“Summer Melt” and the Entering First-Year College Student

Insights from the College Match Pilot Program

Many students fail to enroll in college even after they have made a formal commitment to attend. Research has shown that nationally, between 10 percent and 40 percent of high school graduates who intend to go to college don’t enroll the following fall. Among low-income students, these “summer melt” rates are even higher.[1]

The College Match pilot program — a college advising intervention designed to help moderate- and high-achieving, low-income students identify, apply to, and enroll in selective colleges that are a good match for them — tried to prevent summer melt. In addition to supporting students during the school year, “near-peer” advisers — trained advisers who are recent college graduates — counseled and supported them during the crucial final months before the first semester of college. Here former College Match advisers reflect on their summer outreach to students and describe the concerns and challenges that students shared with them leading up to college matriculation.

Alysha Rashid, e-Adviser, College Advising Corps

By the summer, students’ biggest fear was doubt and second-guessing if they made the right choice. We would simply talk it out: figure out why they doubted their decision, and then work on it from there. Some of the doubts were generated by the additional enrollment and financial aid paperwork students were required to complete, the issues they faced as they registered for classes or registered for orientation. The additional support during the summer helped students find the right method to solve any issues they were having. We were able to navigate those paths together and make sure they were set and ready to matriculate, physically, logistically, and mentally.

Alana Mbanza, College and Career Coach, Chicago Public Schools

Because of financial hardships, a student was having trouble finding a way to attend orientation. When she made me aware of this, I was able to connect her with a student who was traveling to the same college to attend orientation. Shortly after school started, she reached out to me again to say that she was having trouble finding a way to pay for her books. She had been using the books in the library but they weren’t always available. I advised her to speak with the bookstore and she learned that she was able to charge books to her account and let her financial aid pick up the costs. This student’s parents were not familiar with the college process and these could have been major barriers without the advising I was able to provide.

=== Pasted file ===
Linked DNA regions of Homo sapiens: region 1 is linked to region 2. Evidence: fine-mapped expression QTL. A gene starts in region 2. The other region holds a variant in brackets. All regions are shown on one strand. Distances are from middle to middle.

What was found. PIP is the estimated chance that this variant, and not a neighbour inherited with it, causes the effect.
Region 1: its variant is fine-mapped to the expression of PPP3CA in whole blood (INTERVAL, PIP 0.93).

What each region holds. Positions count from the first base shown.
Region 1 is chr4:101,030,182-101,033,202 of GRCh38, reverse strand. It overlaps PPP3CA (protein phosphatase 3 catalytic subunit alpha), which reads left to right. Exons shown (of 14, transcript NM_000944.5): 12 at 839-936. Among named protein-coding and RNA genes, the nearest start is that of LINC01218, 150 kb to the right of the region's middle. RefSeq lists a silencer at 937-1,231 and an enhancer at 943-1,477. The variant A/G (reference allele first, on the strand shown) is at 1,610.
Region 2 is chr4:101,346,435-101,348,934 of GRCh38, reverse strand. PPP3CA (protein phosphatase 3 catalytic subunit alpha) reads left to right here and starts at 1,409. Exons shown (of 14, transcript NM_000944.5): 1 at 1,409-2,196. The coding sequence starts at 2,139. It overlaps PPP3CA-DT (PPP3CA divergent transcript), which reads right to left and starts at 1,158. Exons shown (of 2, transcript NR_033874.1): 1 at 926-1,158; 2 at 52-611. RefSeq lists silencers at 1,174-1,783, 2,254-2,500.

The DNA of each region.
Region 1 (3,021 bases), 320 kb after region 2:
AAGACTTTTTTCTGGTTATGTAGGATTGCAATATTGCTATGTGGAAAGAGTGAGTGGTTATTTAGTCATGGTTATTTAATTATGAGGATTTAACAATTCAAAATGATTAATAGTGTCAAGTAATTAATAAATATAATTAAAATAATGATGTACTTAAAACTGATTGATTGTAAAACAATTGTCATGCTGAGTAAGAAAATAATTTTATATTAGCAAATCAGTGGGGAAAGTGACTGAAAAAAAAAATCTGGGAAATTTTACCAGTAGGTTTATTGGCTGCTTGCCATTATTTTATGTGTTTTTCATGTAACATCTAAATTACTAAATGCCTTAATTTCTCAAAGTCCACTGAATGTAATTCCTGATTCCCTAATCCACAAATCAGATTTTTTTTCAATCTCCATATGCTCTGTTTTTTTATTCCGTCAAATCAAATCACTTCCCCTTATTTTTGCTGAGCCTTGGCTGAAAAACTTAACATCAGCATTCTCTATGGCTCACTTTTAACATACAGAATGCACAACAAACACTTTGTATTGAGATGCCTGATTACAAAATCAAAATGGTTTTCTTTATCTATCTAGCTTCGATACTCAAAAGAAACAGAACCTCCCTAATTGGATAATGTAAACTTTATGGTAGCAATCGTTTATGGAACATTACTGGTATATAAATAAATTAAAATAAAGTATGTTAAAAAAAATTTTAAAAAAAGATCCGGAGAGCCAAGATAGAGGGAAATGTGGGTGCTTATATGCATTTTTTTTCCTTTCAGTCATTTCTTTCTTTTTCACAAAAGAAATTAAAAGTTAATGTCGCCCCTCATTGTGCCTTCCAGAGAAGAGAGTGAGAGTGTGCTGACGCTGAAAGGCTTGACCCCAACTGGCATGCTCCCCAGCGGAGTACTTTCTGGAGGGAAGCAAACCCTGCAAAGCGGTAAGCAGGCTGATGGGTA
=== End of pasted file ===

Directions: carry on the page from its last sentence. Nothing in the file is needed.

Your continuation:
Christine Rabbitt, Authentic Assesment Specialist, New York City Department of Education

Many of my students were concerned with completing the summer bridge programs at their prospective colleges as well as paying back their student loans upon graduation. I told my students not to worry about their summer programs and reiterated that all freshmen are in the same boat. I let them know that if they needed someone to talk to, help revising an essay, or guidance on where to get additional help on campus, I was only an e-mail away. I continue to stay in touch with the majority of my students. Additionally, I continue to share scholarship information with them, especially my undocumented students, as well as write letters of recommendation for internal institutional scholarships and job opportunities.

Jessica Salazar, Post-Secondary Specialist, Chicago Public Schools

I had a student who was set on attending a selective small liberal arts college out of state. She had found a way to pay her out-of-pocket expenses. However, over the summer I got a call from the student stating that she would no longer be able to afford the school she had planned on attending. On the upside, she had other options, so we got on the phone and were able to get her enrolled in another selective institution that was an appropriate match. Working with her over the summer helped to prevent the possibility of not enrolling in college at all. I am happy to report that she is still enrolled and is doing well.

Mariana Saucedo, College and Career Coach, Chicago Public Schools

A few students thought that paying their enrollment fee took care of everything. I was able to remind them about filing for housing, completing health forms, attending orientation, and registering for classes. I took surveys of students to see if they completed all of their tasks and then followed up with them to make sure they were ready in the fall. Many students were thankful for the reminders and were able to find additional resources on campus to continue supporting them in college. This proved to be an advantage for my students, who were able to get things done sooner and learned to advocate for themselves.


[1]  Benjamin L. Castleman, Lindsay C. Page, and Ashley Snowdon, The SDP Summer Melt Handbook: A Guide to Investigating and Responding to Summer Melt, (Cambridge, MA: Center for Education Policy Research, Harvard University, 2013).



Document Details

Publication Type
Issue Focus
April 2015
2015. ““Summer Melt” and the Entering First-Year College Student .” New York: MDRC.